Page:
Superman #13 will forever be remembered as the one where Clark Kent quit his job at the Daily Planet. On a very basic level, the issue works as a condemnation of sensationalist media, while also bringing some humanity to a famously invulnerable hero. The Metropolis newspaper has been acquired by conglomerate Galaxy Media, and is turning legitimate news into entertainment, which doesn’t quite gel with the highly principled boy from Kansas. After all, Superman always saw his duties as a journalist to be an extension of his duties as a superhero. Of course, in accordance with the recent trend of making the Man of Steel more human, Kent is also suffering for still having feelings for Lois Lane and having to put up with his awful boss, both of which are something that impact his decision. Still, those issues have been there since the dawn of Superman and therefore cannot be the reason he leaves; the real reason our favorite Boy Scout decides to abandon the only home he ever knew outside of Kansas is because he, like much of America, is losing faith in our social institutions.
I know a lot of people have a problem with analyzing comic books the way we analyze the works of F. Scott Fitzgerald, but this really does tell us something. Comic books have historically been incredibly in touch with the zeitgeist, so Kent’s resignation is indicative of something bigger present in our society. What this latest issue works to show is just how much credibility and goodwill the media has lost in the eyes of its audience when even Superman, the epitome of democratic ideals and beliefs, can’t support this crucial institution. The Boy in Blue reflects the way people have come to think of our news outlets, and his resignation is a slap in the face to all media.
Often referred to as a pillar of democracy and civilized society, the media is supposed to expose corruption, highlight problems, force governments to act and be the voice of the people that can’t spend millions on lobbies. However, as Kent points out in a melodramatic speech to his fellow staff members, the Daily Planet no longer stands for the principles of truth, justice and the American way. Instead, the paper is now defined by sensationalism and politicization, something that so many of us justly believe to be part of our media. After all, can the media really blame ordinary people when, even before an anchor opens his mouth, I only have to look at his party affiliation to decide what he’s going to say? Be it welfare, civil rights, financial policy or even traffic legislation, instead of discussing the issues that affect me, most anchors, writers, commentators and bloggers will really just follow the party line: attack the opponent of your leader and ridicule his recommended policies if he’s a candidate or his legislation is he’s an incumbent. At that point, is it unfair for an American to believe that these anchors are not agents of truth and good, but just employees that speak whatever their bosses’ political buddies demand? If you want to answer that question, try and get an anchor to agree with one party on abortion and with another on financial policy.
Of course, with his resignation, Superman becomes the latest comic book character to reflect the most distressing trend in our lives: our slow loss of faith in societal institutions. Look back and you can see so many superheroes that have become disillusioned with the very foundations of our society, and we often can’t help agreeing with them over this rejection of legal bodies. Batman decided to abandon his longstanding association with the police in order to pursue true justice; it made him a villain for many but what it really showed was a lack of faith in law enforcement, a sentiment many good people are starting to share. Captain America overtly disobeyed the government he always stood for when they decided to enact the invasive and unconstitutional Superhuman Registration Act; the fact that Cap was actually a soldier made this even more treasonous but he reflected the oppression felt by those tired of governmental interference in daily life. Tony Stark took his empire to unimaginable heights by dedicatedly working with the government on technologies that helped expand their powers, yet he gave it all up the day he started to realize just how dangerous so much power can be; yes, he wasn’t willing to donate all the blood money but at least he abandoned the methods that were making people like him so bloody necessary.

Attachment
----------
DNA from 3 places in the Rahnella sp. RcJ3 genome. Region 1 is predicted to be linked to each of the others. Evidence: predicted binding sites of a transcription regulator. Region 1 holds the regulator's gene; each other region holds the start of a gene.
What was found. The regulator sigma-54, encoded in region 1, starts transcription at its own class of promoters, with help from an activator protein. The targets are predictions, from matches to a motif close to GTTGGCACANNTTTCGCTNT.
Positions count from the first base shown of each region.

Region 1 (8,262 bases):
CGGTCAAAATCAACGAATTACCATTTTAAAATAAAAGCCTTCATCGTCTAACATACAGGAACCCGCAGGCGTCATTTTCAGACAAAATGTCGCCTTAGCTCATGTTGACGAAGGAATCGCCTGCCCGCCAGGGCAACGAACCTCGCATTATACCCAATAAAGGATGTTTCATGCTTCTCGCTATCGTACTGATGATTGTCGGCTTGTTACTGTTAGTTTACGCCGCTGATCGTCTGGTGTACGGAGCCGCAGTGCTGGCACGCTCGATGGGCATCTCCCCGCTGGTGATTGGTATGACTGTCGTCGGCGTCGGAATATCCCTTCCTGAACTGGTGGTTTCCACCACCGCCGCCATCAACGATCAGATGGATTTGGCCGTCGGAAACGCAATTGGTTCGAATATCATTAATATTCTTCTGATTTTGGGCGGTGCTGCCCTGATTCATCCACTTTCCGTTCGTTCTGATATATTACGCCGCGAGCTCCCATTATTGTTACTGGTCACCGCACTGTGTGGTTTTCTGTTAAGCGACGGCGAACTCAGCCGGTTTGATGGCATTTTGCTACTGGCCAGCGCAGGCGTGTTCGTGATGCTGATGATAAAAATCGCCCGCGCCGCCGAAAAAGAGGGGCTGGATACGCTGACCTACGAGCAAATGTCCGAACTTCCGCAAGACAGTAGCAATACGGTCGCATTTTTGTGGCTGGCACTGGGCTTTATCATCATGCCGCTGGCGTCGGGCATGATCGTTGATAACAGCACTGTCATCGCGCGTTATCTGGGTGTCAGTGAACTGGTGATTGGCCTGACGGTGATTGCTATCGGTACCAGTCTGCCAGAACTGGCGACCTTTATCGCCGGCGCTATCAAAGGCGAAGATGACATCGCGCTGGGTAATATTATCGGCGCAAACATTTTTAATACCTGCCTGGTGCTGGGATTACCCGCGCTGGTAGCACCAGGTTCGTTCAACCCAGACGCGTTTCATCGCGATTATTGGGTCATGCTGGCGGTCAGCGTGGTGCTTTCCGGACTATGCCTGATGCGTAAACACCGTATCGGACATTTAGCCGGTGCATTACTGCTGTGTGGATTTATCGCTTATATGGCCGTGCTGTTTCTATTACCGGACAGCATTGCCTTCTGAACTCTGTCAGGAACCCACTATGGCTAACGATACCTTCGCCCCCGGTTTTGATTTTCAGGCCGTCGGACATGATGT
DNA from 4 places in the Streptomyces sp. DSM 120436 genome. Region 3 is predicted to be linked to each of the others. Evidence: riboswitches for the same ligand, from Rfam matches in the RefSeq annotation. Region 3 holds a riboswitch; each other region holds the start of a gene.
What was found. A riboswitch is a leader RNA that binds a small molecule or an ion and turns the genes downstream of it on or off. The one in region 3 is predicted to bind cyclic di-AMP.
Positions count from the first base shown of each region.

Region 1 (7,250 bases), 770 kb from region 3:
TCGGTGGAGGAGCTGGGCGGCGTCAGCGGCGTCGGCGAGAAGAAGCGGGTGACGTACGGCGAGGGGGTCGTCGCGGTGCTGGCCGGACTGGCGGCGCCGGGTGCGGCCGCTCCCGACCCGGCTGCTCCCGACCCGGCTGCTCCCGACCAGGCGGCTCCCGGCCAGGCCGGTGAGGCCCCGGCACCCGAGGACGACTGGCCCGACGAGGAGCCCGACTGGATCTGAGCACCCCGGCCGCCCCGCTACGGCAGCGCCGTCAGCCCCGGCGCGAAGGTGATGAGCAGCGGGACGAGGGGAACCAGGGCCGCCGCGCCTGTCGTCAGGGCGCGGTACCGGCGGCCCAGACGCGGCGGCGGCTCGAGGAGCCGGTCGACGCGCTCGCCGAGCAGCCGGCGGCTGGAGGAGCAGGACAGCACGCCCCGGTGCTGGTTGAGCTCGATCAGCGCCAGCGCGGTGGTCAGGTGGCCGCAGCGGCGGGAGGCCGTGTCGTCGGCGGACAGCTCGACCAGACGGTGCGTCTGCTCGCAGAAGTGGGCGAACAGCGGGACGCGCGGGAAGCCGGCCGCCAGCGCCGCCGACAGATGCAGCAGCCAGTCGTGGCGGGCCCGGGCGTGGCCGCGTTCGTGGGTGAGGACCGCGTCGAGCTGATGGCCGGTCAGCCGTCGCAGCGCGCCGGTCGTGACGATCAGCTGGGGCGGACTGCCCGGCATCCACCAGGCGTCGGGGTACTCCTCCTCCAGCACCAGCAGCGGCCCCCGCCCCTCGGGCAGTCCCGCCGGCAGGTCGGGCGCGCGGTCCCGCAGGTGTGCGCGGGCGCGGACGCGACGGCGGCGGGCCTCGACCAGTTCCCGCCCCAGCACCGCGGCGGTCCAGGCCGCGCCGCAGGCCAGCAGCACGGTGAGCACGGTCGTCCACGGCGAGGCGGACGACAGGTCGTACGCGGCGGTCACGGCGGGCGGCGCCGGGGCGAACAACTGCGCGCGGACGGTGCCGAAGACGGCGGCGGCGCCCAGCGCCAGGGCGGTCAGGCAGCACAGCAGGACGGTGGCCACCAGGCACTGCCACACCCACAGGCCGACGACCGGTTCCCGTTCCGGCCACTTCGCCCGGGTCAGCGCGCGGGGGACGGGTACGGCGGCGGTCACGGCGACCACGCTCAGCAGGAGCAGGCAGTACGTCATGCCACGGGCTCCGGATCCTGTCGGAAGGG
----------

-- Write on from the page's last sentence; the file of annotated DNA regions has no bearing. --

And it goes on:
And that is ultimately what this issue highlights: someone who finally gave up his belief in the pillars of society. It’s not particularly surprising, especially since being a superhero requires a somewhat maverick mentality anyway, but this is the first time a major comic book character forewent the government and attacked the media. As a fan of the hero and a big proponent of truthful reporting done for the betterment of my fellow citizens, this is incredibly disheartening; not only does it affirm just how many people have lost faith in our media and even our society, but it also shows just how much more problematic the world has become since the days when Superman could just push a planet aside and save us all. The history of comics is full of characters that supplement their costumed heroics with journalistic endeavors because this was legitimately a profession that stood for truth. Everyone, from Jack Ryder to April O’Neill to Captain Marvel, were people that fought with camera and mike in hand; now it’s actually more believable that men can shoot lasers out of their eyes.